Also, Louisiana law provides a credit in favor of the employer for any medical expenses paid by another entity, which includes a health insurance company, unless the employee or employee's spouse pays the premiums for such insurance and then the credit is proportional based on payments made by the employee or spouse.

So the general rule is that the employer gets a credit for payments made by a health insurer, but if the employee has a lien letter from his own health insurance company, then deciding who will be responsible for reimbursing the health insurance company can be negotiated in the settlement. 

Medicare Liens and Subrogation Rights in Louisiana Workers Compensation

Payment of workers compensation medical expenses by Medicare and Medicaid can also result in liens against a workers compensation settlement.

Medicare will want to be paid back most, if not all, of the amount it paid; little to no reduction will be provided on amounts due and owing to Medicare.

Louisiana law specifically provides that payment by Medicare, Medicaid, or other state medical assistance programs does not remove the workers compensation insurance company's obligation to pay for such medical treatment.

Additionally, federal law provides that Medicare's “conditional payments” for workers compensation benefits must be reimbursed.

Medicare conditional payment amounts should be determined before settlement negotiations; for this, most workers compensation insurance companies have contracts with organizations that can perform a conditional payment search.

The workers compensation insurance company will want to know in advance what those conditional payments might be because, generally speaking, paying Medicaid liens and Medicare conditional payments becomes the responsibility of the workers compensation insurance company at the time of settlement.

State Medical Assistance Programs

Privileges for medical treatment generally require written notice to be effective; however, there are specific provisions about treatment from a State charity hospital or Veterans Administration hospital in Louisiana.

Under Louisiana law, a person who has sought treatment for an injury at a State charity hospital or V.A. hospital and who files an action for damages or workers compensation is required to serve a copy of the facility with a copy of the petition at least ten days before trial.

Charity hospitals can also receive protection under an assignment of interest for treatment with notice to the employer or workers compensation insurance company (through an itemized billing with such assignment noted).

The V.A. Hospital or State Charity Hospital are not bound by settlement or compromise of a claim without their consent and have the right to intervene or file a direct action against the party who may be liable for the medical billing.

As a result of the preceding, care must be taken when dealing with claims when the plaintiff is a Medicaid, Medicare recipient, or has sought treatment at a V.A. hospital or charity hospital.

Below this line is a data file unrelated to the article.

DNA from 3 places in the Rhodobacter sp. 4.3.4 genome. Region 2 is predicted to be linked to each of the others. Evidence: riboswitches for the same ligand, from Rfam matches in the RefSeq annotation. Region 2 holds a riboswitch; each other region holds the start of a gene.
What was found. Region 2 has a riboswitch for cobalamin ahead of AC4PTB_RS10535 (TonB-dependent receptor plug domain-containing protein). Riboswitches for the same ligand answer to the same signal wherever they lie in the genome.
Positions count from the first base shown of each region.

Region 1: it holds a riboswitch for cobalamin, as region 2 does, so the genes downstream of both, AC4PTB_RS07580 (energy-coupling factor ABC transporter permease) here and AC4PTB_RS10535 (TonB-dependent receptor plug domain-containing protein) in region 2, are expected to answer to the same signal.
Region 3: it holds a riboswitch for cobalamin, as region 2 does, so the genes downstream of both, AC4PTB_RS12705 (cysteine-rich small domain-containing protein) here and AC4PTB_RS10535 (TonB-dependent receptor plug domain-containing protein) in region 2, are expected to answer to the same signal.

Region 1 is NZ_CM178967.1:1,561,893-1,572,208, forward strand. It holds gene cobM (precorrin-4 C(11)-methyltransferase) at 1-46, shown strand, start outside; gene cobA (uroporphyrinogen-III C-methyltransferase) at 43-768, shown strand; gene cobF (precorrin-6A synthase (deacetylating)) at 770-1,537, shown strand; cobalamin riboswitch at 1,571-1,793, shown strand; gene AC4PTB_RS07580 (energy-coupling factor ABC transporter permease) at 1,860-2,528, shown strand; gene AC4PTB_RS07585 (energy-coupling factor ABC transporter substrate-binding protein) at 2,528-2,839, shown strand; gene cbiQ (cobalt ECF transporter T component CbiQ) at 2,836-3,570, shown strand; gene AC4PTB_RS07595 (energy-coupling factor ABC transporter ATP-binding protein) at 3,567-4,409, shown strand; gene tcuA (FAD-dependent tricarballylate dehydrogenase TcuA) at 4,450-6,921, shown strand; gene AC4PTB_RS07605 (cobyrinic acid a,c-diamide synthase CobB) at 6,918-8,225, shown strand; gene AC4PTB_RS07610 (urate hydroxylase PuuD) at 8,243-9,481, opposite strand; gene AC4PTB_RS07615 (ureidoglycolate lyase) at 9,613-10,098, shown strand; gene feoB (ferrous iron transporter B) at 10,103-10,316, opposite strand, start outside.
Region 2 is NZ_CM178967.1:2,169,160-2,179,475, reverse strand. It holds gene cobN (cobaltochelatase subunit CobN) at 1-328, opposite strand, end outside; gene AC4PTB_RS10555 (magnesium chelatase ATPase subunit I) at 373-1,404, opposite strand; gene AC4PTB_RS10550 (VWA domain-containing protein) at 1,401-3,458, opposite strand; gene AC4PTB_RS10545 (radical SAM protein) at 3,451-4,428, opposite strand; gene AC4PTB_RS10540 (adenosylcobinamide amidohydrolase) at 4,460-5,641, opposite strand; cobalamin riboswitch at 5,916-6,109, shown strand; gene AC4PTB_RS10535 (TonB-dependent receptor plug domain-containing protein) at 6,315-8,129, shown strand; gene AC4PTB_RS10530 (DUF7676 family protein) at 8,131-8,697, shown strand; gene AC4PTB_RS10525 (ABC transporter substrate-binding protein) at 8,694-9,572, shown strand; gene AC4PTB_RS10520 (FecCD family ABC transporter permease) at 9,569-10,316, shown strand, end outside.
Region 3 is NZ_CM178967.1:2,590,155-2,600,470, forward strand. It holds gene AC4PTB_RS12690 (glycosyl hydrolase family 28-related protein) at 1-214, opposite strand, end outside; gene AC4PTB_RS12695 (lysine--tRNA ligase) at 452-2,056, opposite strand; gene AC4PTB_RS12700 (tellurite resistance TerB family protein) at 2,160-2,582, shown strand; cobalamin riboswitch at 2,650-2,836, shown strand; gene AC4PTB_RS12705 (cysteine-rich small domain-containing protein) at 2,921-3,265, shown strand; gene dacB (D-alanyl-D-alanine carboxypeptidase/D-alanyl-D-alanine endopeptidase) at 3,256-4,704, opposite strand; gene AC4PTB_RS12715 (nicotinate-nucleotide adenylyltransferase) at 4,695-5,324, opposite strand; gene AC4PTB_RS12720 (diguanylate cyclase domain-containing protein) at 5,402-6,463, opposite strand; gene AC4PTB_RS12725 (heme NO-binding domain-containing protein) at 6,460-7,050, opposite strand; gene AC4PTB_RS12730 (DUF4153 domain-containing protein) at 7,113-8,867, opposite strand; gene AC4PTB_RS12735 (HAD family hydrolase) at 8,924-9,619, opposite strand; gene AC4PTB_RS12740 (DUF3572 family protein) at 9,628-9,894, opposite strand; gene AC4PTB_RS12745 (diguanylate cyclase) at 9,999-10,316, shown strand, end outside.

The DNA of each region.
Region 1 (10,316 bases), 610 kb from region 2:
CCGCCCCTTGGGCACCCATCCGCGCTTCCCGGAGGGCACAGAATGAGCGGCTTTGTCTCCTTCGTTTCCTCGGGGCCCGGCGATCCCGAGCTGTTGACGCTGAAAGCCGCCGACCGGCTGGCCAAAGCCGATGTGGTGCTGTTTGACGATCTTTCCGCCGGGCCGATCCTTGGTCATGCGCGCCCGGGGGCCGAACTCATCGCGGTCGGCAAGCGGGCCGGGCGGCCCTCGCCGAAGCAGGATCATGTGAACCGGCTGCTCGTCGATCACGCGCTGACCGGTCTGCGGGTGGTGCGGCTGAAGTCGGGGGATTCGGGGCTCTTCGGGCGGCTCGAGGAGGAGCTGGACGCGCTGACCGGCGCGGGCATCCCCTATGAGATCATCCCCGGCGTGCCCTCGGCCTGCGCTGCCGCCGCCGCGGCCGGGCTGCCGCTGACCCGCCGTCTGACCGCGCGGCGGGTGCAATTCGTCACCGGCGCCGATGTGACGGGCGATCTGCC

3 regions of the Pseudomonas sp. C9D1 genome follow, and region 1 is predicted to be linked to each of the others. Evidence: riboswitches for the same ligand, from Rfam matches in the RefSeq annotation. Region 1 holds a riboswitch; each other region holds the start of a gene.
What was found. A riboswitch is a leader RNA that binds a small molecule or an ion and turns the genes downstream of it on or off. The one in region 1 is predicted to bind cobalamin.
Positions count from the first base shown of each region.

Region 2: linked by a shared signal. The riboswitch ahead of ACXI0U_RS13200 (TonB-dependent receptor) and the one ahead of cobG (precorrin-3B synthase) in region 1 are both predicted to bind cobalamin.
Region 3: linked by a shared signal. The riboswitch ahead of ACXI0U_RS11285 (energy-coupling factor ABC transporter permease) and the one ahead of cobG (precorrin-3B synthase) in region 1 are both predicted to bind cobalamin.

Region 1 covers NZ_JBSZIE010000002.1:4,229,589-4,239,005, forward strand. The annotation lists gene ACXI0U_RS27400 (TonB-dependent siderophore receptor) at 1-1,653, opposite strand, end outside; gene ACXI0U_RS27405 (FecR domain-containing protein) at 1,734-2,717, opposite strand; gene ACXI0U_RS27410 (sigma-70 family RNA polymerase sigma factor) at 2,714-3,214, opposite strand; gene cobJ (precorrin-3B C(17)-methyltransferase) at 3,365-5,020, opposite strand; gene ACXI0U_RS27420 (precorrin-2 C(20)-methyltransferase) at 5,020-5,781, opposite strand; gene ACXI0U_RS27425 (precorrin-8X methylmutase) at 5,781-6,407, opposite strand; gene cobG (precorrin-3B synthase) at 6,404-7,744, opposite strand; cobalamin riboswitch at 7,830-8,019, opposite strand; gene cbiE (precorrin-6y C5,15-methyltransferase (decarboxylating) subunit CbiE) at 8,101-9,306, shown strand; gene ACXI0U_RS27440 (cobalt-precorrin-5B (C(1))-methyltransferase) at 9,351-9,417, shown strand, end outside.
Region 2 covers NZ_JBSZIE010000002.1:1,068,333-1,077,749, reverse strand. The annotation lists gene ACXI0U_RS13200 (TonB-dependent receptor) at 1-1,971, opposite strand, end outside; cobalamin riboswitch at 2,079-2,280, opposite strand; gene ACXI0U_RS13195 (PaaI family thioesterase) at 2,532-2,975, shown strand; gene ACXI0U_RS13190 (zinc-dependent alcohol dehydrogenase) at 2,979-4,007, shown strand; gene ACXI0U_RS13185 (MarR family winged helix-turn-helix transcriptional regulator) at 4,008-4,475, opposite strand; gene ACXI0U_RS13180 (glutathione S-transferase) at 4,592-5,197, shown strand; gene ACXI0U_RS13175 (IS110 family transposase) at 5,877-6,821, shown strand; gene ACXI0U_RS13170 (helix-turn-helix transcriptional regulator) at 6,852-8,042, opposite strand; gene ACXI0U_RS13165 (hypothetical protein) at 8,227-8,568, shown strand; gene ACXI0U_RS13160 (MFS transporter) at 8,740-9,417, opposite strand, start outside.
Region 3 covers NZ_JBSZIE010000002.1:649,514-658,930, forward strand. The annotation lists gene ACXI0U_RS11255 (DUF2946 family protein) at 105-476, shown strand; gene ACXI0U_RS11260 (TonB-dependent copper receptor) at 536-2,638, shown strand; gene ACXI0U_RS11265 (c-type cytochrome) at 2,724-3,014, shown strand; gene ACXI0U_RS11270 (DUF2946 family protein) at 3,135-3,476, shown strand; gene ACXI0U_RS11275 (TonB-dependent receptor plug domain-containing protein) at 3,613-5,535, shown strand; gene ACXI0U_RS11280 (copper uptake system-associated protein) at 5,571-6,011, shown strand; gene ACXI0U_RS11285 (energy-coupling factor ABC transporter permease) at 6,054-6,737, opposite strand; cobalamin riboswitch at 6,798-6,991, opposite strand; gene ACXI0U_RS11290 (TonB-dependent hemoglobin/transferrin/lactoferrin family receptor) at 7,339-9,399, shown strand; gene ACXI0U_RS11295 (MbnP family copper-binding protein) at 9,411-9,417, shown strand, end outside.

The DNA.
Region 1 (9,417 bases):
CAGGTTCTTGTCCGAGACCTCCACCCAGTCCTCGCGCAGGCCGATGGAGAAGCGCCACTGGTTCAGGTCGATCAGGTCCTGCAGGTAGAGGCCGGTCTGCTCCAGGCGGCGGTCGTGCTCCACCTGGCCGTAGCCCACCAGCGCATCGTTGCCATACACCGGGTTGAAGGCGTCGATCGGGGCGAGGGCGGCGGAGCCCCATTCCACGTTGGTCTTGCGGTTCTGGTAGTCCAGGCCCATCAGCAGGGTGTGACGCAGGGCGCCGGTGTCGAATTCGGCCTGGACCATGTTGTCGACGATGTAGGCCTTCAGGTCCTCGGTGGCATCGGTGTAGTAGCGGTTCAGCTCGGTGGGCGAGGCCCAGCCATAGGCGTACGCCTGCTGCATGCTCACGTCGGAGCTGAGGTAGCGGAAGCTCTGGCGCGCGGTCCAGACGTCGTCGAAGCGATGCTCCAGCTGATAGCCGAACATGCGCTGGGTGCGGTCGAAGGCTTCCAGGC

Third-Party Liens and Subrogation Rights in Louisiana Workers Compensation

Under Louisiana law, the employee is entitled to proceed both by claiming workers compensation benefits from the employer and its workers compensation insurance company while at the same time filing a claim or lawsuit for damages against a third-party wrongdoer.

However, the employee will not be able to recover for the same damages twice - otherwise known as "double recovery" - because the employer and its workers compensation insurance company are entitled to "intervene" in the employee's third-party lawsuit and require that the judgment be in favor of the employer to the extent required to reimburse or indemnify the employer and its workers compensation insurance company.

In other words, the employer and its workers compensation insurance company will be reimbursed for what they have to pay in workers compensation benefits, and only the excess amount will go to the employee.

In some cases, the “recovery” of the employer and its workers compensation insurance company takes the form of a credit against future workers compensation benefits owed, which then permits the suspension of those future payments.

Also, the employer or its workers compensation insurance company may institute its own lawsuit against the third-party wrongdoer (otherwise known as the tortfeasor), in which case the employee is allowed to intervene to ensure that the employee receives the maximum amount of money that the employee may be entitled.

So, Louisiana law gives the employer and its workers compensation insurance company two methods of proceeding to enforce its substantive rights:

    1. The employer and its workers compensation insurance company can bring a separate suit against the third person, without regard to whether the employee has brought suit, or is planning to do so; and